He said jobseekers who sign on to lower-salary cybersecurity apprenticeships, for example, could earn back lost income within a couple of years—and their future ability to earn would be much greater.
“There are people who will get entry-level jobs in the $60,000 a year range,” Cox said, “but with expertise in AI or automation, they’ll be able to command a salary at or well over $100,000.”
Better pay is also one of the drivers of the growing trend toward entrepreneurship.
“If you’re underpaid or underemployed, then you tend to look at other avenues for income. Also, many people want to work for themselves,” Cox explained. “And there is the idea of legacy building. The older you get, the more purpose you want. The average age of our students is 32. As someone gets into their 30 s and 40s, they start to think more intentionally about their career and where they see themselves long term.
“They’re ready to take what they’ve learned from their workplace and make it their own.”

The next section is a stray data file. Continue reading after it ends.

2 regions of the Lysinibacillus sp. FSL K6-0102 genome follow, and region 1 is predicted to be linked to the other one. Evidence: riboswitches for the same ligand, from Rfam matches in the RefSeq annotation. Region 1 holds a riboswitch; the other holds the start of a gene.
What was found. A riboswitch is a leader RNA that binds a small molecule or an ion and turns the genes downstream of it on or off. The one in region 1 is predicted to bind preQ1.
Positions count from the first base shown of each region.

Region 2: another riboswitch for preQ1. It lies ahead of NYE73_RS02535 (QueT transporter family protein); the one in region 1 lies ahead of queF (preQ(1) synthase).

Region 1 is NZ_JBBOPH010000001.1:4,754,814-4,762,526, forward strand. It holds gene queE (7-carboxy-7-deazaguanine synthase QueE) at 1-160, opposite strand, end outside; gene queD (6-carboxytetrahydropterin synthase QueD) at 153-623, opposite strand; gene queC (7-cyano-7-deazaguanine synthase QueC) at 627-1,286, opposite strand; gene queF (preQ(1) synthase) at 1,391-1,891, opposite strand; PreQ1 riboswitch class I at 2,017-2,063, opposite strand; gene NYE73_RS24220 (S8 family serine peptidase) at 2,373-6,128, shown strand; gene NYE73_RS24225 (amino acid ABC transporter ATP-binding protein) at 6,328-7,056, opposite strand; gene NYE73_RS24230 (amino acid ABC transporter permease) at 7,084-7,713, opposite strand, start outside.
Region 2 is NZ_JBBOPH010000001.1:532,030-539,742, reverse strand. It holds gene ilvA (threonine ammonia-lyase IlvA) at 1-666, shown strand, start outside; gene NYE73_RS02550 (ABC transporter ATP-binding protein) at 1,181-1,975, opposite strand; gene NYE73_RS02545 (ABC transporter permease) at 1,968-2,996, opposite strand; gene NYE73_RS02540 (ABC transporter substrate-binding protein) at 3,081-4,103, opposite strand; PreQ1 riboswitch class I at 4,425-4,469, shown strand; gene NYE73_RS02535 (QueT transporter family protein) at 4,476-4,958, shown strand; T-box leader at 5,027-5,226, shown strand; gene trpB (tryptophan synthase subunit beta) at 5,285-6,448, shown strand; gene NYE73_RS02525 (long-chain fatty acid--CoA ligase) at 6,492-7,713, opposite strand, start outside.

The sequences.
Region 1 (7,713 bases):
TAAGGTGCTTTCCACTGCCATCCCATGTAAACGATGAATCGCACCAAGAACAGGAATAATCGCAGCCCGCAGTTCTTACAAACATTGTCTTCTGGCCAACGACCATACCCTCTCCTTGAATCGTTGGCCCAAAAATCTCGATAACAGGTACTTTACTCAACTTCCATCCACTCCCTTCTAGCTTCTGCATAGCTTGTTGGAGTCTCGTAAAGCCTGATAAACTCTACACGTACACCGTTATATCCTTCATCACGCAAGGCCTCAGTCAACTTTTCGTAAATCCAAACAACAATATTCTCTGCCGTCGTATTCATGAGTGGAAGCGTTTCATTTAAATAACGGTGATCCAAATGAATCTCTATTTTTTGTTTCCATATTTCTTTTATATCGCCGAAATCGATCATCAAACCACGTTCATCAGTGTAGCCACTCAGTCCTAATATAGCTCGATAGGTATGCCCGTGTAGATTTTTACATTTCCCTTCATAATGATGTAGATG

And job benefits?
The desperation to fill job vacancies in some career areas has sparked new benefits, including big hiring bonuses—even for hourly workers—as well as more flexible work schedules, wage increases and educational or professional training benefits.
“Money is very attractive, but time has become a draw. Maybe the work hours are not so exhausting. Maybe the schedules are better,” said Blume. “Or maybe the work allows people to make decisions on their own without micromanagement.”
Education remains a coveted benefit in 2022, with employers looking at that perk in new ways. Amazon, which had been helping hourly employees at its fulfillment centers obtain associate degrees while still working, has now upped the ante. It is paying for bachelor’s degrees. UMGC has been education partner with Amazon since 2019.